Belated review: O Come All Ye Kinky anthology

O Come All Ye Kinky

A BDSM holiday anthology edited by Sarah Frantz

Disclosure:  review copy provided by Dr. Frantz.

© 2012 Riptide Publishing

I’ve started and then deleted this post over and over in the last couple of weeks — nothing intelligent wants to come from my fingertips.  But the longer I go without posting, the less likely it is that I’ll post anything at all.  So here, in brief, are my thoughts on each of the stories.

Tree Topper, by Jane Davitt

Martin’s new to the scene, and his sub Stan has recently stopped taking him seriously. Their tree has floggers, clamps, and cuffs underneath it, but will they ever be used? Frustrated and confused, Martin knows it will take more than a star to guide him on his way to becoming the Dom Stan needs—but their path to happiness might be shorter than he thinks.

A sweet story about a new Dom who feels like he’s failing at his first D/s relationship.  The conflict here was all about lack of communication, which can be a delicate trope to employ without making the MCs either TSTL or unsympathetic, but it worked here.  I really liked that the MCs of this story TALKED to each other in the end about what was going on (or not) in their relationship in order to solve their problem. (B)

 ’Twas the Night, by Ava March

Percival Owen yearns for the nights when he can kneel before his lover, even though no self-respecting gentleman willingly submits to another. Michael wants his first Christmas with Percy to be perfect, but is frustrated by Percy’s inability to ask for what he wants. The gift Michael offers Percy—and that Percy offers in return—is the best Percy could ever hope to receive: his will to submit.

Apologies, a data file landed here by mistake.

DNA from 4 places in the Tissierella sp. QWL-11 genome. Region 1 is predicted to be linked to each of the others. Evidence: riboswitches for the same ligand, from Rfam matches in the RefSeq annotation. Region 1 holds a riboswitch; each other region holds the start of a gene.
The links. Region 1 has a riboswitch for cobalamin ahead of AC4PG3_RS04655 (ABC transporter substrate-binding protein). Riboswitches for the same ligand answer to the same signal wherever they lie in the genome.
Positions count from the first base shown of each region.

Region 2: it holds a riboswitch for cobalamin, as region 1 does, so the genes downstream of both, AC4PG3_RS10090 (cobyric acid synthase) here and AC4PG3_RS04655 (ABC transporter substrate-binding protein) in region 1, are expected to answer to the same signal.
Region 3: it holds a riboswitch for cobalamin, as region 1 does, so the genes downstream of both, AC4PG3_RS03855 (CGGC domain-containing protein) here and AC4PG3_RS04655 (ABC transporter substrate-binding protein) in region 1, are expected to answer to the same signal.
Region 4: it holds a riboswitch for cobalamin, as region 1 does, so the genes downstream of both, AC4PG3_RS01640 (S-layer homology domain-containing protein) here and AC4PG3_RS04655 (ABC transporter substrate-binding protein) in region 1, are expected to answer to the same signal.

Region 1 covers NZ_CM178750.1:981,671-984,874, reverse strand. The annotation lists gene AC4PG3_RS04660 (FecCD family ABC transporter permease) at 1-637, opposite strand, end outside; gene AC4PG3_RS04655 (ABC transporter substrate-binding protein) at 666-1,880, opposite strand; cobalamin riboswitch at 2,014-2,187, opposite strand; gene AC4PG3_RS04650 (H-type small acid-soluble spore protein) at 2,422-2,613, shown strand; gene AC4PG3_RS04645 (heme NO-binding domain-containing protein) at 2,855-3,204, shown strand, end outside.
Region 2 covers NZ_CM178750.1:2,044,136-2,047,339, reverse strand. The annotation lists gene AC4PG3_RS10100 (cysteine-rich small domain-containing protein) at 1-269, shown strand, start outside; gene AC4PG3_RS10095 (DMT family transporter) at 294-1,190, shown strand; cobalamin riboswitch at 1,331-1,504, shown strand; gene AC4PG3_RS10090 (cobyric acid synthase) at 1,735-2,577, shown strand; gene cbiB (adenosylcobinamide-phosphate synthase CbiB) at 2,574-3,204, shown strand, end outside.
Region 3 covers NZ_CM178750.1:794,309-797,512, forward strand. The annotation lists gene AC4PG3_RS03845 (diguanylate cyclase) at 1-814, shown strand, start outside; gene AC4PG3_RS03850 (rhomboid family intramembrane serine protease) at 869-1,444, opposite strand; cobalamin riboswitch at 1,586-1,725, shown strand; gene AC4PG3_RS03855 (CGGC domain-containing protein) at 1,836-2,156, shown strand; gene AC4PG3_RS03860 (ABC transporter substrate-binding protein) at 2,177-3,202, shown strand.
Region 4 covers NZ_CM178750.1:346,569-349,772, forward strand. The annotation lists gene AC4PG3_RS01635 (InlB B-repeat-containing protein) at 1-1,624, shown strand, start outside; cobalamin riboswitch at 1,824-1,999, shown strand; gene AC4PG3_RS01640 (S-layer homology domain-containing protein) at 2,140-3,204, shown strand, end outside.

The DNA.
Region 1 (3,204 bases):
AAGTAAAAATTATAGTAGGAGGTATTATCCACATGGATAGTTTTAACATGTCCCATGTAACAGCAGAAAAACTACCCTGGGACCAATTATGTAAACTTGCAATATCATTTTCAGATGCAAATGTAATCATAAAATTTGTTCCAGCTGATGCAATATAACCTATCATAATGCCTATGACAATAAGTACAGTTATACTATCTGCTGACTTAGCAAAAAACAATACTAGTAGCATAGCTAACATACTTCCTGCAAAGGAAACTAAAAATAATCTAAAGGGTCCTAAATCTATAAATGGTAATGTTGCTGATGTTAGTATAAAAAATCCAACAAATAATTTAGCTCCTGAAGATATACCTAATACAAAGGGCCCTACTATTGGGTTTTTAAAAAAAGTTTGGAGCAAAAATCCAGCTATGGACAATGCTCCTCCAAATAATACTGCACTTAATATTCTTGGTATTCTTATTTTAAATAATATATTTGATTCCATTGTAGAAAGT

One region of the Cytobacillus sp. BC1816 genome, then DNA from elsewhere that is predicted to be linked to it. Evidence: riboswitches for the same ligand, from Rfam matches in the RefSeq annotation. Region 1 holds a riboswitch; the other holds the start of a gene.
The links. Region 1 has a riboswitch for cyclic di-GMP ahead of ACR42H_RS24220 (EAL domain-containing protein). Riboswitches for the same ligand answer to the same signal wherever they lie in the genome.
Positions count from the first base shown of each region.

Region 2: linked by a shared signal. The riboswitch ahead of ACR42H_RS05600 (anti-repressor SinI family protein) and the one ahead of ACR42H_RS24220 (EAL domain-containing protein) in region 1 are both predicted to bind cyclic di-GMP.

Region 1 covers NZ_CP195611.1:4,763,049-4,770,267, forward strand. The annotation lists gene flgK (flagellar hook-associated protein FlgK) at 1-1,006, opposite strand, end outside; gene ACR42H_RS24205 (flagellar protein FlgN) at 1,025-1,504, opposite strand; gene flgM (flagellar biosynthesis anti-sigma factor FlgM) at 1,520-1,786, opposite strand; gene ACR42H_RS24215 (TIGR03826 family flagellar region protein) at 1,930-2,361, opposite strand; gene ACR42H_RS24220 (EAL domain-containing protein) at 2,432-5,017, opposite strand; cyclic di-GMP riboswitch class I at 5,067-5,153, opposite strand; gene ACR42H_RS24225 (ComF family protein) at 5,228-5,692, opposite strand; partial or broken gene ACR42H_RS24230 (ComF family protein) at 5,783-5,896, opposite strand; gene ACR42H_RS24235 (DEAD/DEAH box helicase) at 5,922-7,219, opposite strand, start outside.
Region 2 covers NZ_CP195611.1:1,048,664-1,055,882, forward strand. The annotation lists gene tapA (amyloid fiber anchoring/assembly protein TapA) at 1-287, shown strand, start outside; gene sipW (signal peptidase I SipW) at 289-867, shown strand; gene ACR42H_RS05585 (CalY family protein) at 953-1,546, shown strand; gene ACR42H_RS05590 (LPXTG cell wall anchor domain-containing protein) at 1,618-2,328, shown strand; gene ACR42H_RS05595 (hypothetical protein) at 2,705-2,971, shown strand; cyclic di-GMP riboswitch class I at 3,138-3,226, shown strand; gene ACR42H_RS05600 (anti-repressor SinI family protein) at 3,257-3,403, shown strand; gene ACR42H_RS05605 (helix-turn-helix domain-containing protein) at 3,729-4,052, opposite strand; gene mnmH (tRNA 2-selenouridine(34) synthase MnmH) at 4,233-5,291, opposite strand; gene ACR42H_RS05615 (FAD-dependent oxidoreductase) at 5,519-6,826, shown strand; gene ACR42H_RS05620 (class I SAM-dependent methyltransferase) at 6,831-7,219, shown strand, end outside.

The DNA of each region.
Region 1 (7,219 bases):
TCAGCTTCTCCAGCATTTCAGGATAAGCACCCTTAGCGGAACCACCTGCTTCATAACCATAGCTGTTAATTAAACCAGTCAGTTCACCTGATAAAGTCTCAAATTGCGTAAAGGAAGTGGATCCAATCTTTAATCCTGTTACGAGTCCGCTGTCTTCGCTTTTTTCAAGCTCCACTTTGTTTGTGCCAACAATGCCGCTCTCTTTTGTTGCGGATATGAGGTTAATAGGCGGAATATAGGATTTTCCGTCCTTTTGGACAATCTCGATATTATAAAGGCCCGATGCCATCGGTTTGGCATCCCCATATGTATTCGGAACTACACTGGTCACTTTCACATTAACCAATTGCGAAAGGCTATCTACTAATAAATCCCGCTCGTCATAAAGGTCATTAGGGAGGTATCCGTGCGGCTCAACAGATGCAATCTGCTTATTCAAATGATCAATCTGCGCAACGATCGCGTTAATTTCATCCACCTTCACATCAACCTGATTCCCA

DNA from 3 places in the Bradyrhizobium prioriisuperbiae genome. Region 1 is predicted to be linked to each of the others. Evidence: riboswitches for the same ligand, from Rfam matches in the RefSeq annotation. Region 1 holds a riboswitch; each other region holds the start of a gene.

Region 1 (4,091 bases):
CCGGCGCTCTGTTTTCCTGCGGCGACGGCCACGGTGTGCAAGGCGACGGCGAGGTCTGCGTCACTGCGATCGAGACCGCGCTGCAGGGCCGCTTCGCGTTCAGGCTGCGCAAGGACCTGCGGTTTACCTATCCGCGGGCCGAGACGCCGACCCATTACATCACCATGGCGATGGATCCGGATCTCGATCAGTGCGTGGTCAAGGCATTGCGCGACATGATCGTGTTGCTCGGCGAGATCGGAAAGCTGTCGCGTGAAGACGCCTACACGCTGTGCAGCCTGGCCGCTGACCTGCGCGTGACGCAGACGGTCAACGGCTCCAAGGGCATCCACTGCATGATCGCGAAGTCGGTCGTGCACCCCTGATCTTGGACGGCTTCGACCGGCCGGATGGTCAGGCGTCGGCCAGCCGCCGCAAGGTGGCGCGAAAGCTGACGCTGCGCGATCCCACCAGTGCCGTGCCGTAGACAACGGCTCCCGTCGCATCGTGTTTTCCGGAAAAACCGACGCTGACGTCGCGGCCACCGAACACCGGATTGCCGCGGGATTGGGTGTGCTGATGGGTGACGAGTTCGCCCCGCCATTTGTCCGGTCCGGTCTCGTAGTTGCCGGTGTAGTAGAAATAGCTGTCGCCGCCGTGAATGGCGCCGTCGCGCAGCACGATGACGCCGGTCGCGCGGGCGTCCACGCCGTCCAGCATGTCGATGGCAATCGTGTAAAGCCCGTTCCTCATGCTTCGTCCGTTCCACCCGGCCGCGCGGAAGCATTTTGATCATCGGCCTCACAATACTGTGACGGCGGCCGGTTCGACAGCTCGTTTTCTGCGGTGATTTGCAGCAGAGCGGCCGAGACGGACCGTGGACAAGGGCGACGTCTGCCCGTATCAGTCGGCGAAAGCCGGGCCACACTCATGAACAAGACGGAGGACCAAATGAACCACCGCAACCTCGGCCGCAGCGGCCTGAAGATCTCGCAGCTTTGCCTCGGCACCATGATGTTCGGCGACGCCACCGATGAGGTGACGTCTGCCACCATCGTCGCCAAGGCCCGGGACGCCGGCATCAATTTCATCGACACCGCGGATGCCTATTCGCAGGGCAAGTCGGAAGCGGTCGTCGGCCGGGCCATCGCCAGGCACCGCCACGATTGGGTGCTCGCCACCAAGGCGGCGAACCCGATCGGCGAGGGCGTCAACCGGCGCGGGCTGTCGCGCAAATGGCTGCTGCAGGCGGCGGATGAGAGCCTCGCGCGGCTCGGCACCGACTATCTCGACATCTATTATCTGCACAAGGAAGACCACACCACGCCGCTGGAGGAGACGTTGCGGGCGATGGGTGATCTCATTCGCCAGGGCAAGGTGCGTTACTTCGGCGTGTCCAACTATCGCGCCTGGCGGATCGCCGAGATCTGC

Historical m/m set in the English Regency or thereabout is hit or miss for me, because the HEA often can feel forced to fit modern expectations about gay relationships that were generally not acceptable or standard at the time, but the setting works here.  In this story, a new sub is struggling with his desires as wicked, and Christmas spent with his lover, being forced to articulate what he wants, helps him come to terms with them.  The HFN is tender but also notes the social and legal risk of their relationship. (B)

Fireworks, by Katie Porter

Rachel’s job is taking her to Tokyo, which means leaving behind her lover and submissive, Emma. When she summons Emma for one last hurrah on New Year’s Eve, Emma answers, hoping desperately to be able to break through her ma’am’s emotional barriers and find the spark of love among the glittering fireworks.

Personal quirk:  I hate the word “helluva”.  In dialogue, I can let it slide, much the way “gonna” gets a pass.  Early use of it in this short story distracted me, and didn’t entirely suit the voice of the narrator using it (IMO).  I appreciated the f/f entry in the primarily m/m anthology, but didn’t love this story, mostly because the conflict felt weak, hinging on the personality and background of one MC who hadn’t been developed enough. (C+)

Candy Caning, by L.A. Witt

Nate is dreading the annual Christmas visit with his family, during which they will ignore or insult his partner and Dominant. Stephen tries hard to take Nate’s mind off the trip with the promise—and threat—of a three-foot-long candy cane. It’s a race to see if Nate’s resolve or the candy cane will shatter first.

There are things you put up with because you love your partner, and usually those things involve unpleasant holidays and/or family members; in this case, it’s both all at once, since Nate’s mother denigrates Stephen publicly during their holiday get-togethers.  Even anticipating it is causing tension between the two in the run up to the holiday.  While I was concerned about the potential use of the candy cane (so brittle and easily broken, even the large ones), I liked the teasing and anticipation, followed by the mushy relationshipy exchange that follows the play. (B)